Cash Is Our Biggest Competitor, Says Wave Money CEO

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Cash is the “biggest competitor” for mobile transaction venture Wave Money as it seeks to overcome My­anmar’s aversion to non-physical money, CEO Brad Jones has said.

The entire industry will benefit from increased consumer awareness when new entrants begin offering alternatives to Wave Money, he added.

Qatar-based telco op­erator Ooredoo is looking to launch its own mobile financial services, while a fourth telecoms operator is scheduled to enter My­anmar this year.

“The biggest competi­tor we have right now in Myanmar is cash,” Jones told Myanmar Business Today. “Until we get a sit­uation where the major­ity of unbanked Myanmar adults are using mobile money… we’ll all be trying to convince them to move out of cash and into digi­tal money.”

Wave Money, a mobile money provider backed by Norwegian telecoms provider Telenor and lo­cal lender Yoma Bankwas the first international service provider to launch under fresh regulations released by the CBM in March last year.

While Wave Money has amassed over 250,000 customers and has seen month on month growth since it began operations in August last year, a lack of financial education amongst consumers has proven the largest obsta­cle so far.

“Mobile money is a cat­egory that doesn’t really exist yet, consumer educa­tion is really our number one challenge,” said Jones.

“When the other opera­tors come in, I think we’ll see the overall sector in­crease because there’ll be two or three other op­erators all educating the market.”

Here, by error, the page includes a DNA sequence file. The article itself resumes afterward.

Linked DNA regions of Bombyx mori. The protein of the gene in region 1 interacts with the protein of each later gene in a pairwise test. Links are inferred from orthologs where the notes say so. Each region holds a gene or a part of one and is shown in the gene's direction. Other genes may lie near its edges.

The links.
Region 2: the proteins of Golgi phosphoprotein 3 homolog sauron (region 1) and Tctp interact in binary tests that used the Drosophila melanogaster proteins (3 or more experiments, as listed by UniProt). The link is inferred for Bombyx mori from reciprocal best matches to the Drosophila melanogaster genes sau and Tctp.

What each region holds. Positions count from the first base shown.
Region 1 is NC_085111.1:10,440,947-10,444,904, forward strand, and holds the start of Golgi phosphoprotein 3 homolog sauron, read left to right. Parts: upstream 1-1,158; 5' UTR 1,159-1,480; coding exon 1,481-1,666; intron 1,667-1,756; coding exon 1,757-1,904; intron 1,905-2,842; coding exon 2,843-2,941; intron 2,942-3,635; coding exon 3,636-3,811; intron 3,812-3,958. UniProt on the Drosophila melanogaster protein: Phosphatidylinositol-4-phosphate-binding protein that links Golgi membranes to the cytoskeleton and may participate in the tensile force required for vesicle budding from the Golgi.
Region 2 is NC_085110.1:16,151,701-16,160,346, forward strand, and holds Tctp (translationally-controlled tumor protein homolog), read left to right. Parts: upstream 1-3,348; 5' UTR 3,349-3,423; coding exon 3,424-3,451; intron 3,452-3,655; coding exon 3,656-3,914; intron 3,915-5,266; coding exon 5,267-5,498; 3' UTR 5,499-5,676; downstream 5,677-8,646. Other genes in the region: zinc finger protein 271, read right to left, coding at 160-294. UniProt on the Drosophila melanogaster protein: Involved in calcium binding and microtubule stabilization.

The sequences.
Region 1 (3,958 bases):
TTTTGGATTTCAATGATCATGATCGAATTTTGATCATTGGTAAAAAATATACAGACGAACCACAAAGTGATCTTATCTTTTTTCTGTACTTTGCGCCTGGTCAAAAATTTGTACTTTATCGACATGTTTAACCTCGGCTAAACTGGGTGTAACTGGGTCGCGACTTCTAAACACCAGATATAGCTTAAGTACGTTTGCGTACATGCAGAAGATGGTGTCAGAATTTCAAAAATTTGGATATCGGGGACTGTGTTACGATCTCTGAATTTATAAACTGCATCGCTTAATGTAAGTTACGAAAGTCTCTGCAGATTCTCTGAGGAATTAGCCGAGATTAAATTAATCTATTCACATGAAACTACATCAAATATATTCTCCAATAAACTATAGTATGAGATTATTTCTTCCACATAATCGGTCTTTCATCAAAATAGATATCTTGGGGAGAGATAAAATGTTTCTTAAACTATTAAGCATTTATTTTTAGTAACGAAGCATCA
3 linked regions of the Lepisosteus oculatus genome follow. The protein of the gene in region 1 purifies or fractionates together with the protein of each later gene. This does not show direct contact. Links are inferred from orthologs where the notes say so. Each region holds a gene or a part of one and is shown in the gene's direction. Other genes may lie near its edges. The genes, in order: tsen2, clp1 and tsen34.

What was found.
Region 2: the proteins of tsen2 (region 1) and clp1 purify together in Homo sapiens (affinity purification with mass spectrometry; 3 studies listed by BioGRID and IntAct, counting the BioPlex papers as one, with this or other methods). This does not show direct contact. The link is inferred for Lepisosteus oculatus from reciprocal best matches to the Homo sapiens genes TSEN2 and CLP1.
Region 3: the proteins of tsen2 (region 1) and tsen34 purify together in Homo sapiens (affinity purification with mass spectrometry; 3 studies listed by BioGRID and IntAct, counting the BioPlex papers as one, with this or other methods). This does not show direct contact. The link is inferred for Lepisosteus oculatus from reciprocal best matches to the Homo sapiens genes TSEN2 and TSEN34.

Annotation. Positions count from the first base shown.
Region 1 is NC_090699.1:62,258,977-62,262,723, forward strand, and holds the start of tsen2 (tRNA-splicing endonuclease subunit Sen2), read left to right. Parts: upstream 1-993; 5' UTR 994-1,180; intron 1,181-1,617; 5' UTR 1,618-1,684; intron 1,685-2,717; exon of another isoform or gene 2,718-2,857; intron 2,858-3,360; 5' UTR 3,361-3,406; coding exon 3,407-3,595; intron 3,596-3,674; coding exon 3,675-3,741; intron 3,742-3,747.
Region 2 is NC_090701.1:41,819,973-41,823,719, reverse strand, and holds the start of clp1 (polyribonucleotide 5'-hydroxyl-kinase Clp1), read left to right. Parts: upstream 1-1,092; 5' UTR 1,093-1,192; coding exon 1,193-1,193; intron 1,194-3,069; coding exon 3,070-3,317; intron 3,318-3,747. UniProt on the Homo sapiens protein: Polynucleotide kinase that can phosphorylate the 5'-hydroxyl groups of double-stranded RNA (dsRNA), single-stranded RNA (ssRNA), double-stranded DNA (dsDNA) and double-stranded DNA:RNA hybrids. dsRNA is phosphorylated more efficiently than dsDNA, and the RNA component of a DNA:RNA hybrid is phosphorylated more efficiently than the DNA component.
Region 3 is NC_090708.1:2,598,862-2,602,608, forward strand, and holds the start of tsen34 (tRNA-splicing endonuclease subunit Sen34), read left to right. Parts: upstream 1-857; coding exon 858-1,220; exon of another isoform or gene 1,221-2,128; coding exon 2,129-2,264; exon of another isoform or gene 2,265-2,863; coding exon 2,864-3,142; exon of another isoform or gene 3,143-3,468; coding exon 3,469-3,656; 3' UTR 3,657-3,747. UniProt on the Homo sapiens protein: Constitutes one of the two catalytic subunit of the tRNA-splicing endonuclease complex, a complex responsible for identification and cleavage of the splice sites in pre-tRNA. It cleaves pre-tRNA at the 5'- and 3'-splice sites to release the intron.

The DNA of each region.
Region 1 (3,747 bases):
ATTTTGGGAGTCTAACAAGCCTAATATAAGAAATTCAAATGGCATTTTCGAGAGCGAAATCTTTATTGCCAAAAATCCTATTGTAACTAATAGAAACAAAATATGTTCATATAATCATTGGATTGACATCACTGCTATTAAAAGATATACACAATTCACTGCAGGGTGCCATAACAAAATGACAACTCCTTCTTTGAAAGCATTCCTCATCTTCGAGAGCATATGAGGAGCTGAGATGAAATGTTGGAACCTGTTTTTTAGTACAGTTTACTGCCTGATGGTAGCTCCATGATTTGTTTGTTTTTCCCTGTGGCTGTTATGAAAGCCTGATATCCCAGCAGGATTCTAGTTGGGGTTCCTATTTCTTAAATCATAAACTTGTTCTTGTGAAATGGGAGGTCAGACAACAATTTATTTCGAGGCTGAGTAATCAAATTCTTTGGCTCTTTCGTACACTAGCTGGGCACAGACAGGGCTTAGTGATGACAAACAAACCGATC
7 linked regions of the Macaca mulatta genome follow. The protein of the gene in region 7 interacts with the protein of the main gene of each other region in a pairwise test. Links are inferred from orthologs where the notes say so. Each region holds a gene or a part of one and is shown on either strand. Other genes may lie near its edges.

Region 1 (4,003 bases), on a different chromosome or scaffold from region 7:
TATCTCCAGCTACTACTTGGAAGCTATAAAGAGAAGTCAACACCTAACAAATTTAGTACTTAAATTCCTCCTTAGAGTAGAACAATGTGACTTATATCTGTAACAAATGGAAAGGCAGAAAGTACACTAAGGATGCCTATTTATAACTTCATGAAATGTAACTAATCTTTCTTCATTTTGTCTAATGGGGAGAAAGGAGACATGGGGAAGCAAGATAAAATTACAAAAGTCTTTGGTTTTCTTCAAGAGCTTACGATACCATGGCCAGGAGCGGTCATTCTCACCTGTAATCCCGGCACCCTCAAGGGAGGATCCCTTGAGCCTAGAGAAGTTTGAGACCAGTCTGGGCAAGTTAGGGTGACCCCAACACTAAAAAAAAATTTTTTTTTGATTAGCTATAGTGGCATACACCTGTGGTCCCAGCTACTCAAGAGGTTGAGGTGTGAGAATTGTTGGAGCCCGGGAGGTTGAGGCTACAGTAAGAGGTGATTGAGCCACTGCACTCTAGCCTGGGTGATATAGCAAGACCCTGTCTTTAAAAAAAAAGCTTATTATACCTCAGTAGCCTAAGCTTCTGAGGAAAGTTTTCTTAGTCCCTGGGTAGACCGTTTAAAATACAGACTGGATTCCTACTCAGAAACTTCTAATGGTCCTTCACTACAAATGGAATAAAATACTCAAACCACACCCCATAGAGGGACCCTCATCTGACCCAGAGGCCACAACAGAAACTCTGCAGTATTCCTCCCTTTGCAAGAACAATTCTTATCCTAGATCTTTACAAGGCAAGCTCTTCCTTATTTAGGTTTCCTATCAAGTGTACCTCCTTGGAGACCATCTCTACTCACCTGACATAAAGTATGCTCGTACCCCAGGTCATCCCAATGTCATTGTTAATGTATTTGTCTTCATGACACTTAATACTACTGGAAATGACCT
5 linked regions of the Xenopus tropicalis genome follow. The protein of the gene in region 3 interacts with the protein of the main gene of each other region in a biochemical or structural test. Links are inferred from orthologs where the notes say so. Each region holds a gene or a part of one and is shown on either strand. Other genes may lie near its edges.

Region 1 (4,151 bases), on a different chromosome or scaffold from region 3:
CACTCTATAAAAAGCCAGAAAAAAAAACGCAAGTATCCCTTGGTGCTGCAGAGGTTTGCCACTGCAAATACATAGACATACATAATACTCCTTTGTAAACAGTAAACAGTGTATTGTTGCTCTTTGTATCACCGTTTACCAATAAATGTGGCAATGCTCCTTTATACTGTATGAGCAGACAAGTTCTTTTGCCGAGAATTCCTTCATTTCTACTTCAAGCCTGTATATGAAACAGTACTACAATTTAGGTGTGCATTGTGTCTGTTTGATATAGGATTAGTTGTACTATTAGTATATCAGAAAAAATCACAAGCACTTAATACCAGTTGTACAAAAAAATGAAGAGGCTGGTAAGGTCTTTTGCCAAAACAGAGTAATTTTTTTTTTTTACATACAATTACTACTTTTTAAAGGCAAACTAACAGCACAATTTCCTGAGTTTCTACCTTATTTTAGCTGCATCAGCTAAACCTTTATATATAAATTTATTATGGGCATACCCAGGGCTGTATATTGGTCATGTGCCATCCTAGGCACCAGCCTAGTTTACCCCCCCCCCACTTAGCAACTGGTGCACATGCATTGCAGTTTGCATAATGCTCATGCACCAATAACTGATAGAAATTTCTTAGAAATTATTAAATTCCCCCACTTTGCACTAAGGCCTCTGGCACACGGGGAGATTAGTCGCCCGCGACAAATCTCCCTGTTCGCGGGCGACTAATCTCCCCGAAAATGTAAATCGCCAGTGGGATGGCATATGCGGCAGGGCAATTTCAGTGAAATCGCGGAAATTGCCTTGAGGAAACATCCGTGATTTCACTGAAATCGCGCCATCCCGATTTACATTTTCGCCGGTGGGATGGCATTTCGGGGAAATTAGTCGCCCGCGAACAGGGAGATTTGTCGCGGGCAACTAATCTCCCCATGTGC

He added that rogue mobile financial service operators pose a risk to Myanmar’s mobile money industry unless the Cen­tral Bank of Myanmar (CBM) can enforce regu­lations.

The country’s nascent mobile money industry is considered an essential component of the govern­ment achieving its target of getting 40 percent of the population to use fi­nancial services by the year 2020.

But without strong oversight, said Jones, the industry stands to loose the trust of consumers.

“We’re compliant to regulations and to inter­national best practice, so customers’ money is al­ways safe with us. That isn’t necessarily the case with other providers,” said Jones.

“If there’s some sort of failure or if there’s a loss of customer trust in the system, it will impact eve­ryone in the sector.”

Jones says that the new regulations which enable international companies to offer mobile financial services was a ‘very big move’ by the government but now it’s up to the cen­tral bank to ensure people comply with them.

 

Source: Myanmar Business Today
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